Friday, August 17, 2012

Hooray For Social Security
    Along with my 73rd birthday, next week I’ll be celebrating a decade of getting rather than giving moolah to Uncle Sam. 

    All my life, conservatives told me this would never happen. Social Security, they assured me, was on the razor’s edge of going bust. I, let alone my kids, would never see a dime of what we were forced to shell out to this evil socialistic scheme hatched in the Kremlin by Joe Stalin and his Hebrew errand boy, Franklin Rosenfelt. (That’s really the way the Romneys and Ryans of the right talked back then.)
    Despite its venerability, Social Society still gets death threats from Wall Street and its trucklers. SS and its haters are like Fidel Castro and the Miami Cubans. Every waking hour for the last half century they have planned, plotted and prayed for his demise. Street fairs are held if Fidel catches cold. But every morning, there he is, still alive despite the world’s longest running and most expensive hit contract. And so it is with Social Security. It survives all and, I trust, will be around long after Castro, and even Paul Ryan’s great grand kids, finally join the great majority.
    The reason for SS's hardiness is that it’s simple, honest and non-profit. You put money in when you’re young and take it out when you’re old. The money is meanwhile invested in treasuries, the safest paper you can hold. Administrative costs are minimal. After 77 years, it has yet to suffer a scandal: it’s simplicity and transparency makes it hard to rip off.
    Rather than socialism, Social Security is the offspring of anti-socialist conservatism. Bismarck, the arch reactionary Chancellor of Germany in the late 19th century, was fearful of a  red revolution by the country’s beaten down workers. He came up with a package of what we would now call welfare programs to mollify them. It included old age pensions, accident insurance, medical care and unemployment insurance.  Wiki tells us that “his paternalistic programs won the support of German industry because its goals were to win the support of the working classes for the Empire and reduce the outflow of emigrants to America, where wages were higher but welfare did not exist.”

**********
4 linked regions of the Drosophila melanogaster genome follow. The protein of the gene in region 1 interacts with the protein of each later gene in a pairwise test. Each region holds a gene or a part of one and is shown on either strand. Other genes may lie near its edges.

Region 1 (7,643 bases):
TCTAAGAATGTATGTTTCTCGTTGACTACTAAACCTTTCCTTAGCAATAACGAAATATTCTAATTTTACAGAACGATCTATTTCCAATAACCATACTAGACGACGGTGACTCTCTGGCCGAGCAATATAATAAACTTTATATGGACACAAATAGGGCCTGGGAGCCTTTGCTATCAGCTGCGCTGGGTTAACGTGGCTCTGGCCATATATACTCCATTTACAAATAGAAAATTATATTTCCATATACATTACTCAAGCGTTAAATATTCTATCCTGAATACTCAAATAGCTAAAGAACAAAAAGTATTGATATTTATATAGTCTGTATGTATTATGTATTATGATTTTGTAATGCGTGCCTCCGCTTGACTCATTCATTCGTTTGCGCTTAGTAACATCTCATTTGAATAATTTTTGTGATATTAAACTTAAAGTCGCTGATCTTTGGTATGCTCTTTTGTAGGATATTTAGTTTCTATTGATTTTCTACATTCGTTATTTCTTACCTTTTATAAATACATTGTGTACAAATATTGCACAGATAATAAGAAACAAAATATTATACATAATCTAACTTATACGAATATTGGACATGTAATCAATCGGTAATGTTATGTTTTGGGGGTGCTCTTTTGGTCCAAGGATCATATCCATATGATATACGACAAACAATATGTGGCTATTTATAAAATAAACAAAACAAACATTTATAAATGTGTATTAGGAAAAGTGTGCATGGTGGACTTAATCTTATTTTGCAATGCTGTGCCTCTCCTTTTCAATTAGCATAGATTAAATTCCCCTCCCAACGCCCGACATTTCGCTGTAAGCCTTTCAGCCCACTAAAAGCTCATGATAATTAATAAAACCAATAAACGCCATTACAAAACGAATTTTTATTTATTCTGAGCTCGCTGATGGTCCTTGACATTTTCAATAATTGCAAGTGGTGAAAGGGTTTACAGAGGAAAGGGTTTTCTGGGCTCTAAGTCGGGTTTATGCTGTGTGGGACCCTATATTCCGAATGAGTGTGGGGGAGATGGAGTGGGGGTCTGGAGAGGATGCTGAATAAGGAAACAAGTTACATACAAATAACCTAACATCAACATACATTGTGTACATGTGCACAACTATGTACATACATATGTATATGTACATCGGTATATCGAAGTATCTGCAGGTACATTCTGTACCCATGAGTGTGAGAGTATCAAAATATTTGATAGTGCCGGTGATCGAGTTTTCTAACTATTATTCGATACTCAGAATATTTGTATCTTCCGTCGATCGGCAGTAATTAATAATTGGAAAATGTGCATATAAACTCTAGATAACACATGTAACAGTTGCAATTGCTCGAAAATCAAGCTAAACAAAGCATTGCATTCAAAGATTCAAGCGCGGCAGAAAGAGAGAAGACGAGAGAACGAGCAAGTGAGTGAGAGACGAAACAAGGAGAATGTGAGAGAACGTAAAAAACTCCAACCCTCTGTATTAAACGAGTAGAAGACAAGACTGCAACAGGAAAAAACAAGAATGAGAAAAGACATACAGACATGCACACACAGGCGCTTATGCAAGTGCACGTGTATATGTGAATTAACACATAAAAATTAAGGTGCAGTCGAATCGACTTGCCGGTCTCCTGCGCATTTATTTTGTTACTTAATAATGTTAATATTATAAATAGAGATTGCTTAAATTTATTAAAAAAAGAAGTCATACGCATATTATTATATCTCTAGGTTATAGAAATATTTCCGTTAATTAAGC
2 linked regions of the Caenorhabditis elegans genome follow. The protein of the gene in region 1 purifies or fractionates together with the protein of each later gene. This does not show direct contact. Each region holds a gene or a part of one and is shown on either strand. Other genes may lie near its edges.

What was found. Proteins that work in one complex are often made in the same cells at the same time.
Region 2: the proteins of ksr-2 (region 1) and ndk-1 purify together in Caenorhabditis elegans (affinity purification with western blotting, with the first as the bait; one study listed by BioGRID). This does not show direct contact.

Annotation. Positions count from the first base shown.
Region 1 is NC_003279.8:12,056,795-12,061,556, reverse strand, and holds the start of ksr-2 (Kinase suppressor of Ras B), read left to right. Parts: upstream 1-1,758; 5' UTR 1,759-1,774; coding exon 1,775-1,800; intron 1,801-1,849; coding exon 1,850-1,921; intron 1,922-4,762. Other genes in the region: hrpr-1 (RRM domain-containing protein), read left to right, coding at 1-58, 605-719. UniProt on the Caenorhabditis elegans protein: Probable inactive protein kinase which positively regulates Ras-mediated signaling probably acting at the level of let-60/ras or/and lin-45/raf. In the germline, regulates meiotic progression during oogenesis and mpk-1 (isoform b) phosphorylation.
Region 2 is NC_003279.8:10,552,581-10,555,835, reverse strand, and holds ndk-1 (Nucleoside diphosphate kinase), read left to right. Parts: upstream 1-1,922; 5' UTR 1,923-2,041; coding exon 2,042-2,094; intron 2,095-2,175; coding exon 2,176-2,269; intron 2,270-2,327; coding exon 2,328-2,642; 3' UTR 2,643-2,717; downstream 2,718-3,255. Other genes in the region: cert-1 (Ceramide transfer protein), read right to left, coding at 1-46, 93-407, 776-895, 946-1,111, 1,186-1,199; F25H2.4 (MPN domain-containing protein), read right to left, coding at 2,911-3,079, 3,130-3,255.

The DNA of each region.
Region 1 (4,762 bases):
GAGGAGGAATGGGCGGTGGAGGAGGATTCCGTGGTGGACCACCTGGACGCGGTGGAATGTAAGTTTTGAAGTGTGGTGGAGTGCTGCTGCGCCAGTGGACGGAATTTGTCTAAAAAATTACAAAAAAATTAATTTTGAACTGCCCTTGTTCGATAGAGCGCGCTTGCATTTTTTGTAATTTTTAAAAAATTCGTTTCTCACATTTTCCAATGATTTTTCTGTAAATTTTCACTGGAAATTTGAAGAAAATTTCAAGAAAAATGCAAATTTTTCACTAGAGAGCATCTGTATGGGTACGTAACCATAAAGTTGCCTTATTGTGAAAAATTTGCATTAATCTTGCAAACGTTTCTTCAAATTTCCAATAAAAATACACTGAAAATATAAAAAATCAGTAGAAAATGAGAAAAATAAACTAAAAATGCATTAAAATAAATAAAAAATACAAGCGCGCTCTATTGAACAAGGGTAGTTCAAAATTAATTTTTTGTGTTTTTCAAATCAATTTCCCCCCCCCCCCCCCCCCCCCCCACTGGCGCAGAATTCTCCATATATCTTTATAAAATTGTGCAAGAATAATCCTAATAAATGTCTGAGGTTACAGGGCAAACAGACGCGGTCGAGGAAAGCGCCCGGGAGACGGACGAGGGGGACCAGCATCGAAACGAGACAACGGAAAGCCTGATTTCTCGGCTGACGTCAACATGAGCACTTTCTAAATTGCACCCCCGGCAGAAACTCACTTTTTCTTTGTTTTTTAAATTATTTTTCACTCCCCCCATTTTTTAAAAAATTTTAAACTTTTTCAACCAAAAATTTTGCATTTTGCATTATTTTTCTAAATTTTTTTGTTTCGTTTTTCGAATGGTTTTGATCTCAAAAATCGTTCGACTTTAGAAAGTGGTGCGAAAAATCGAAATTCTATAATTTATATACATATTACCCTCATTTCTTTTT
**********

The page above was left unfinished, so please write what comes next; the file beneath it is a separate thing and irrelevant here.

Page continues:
The rest of Christendom followed Germany’s example, and the modern welfare state that later included universal health care, free education through college, month-long paid vacations, etc., was born.  We Americans got only partly down that road before a rightwing counterattack stopped our progress toward a a first world social system.
    So why do Wall Street and its yahoo trolls hate SS so much?  Because they see a vast amount of money going to ordinary people rather than rich people. That's in direct violation of the first commandment
of capitalism that wealth should only flow upwards and never downwards. And that makes them heartsick. They brood about all the additional bucks they could have had, the fatter yachts, the faster jets, the more monstrous mansions, if only they owned Social Security.
    Of course, the can’t admit to such naked avarice. So they long ago made up this scare story about SS going broke and how we’ll have to privatize it to save it. That movie has been playing ever since SS got its start back in 1935.  We Americans are generally a pretty corporate bunch, preferring to do business with anything with an Inc. behind its name than a U.S. in front of it. Nevertheless, most of us have long since taken SS and Medicare to our hearts.  We find it hard to imagine old age without them. Who besides Rush Limbaugh wants to see grandma begging pennies as she slowly expires in the gutter?
    In fact, SS is robust and its financial problems are minor. When your income hits a hundred grand or so, you stop paying into SS.  By merely eliminating that limit, SS becomes solvent for decades to come.

    Medicare is a different story. It’s money problems will only get worse as the banksters and health profiteers continue to loot it. Such vast and endemic corruption in health care is unknown in Christendom, where single payer, non-profit systems prevail.  Here, where illness and misery are seen as business opportunites rather than social concerns, we can only expect worse to come.
    Anyway, I’ll use part of my next SS payment to buy a bottle with which to toast Social Security and the duffers who are dignified by it.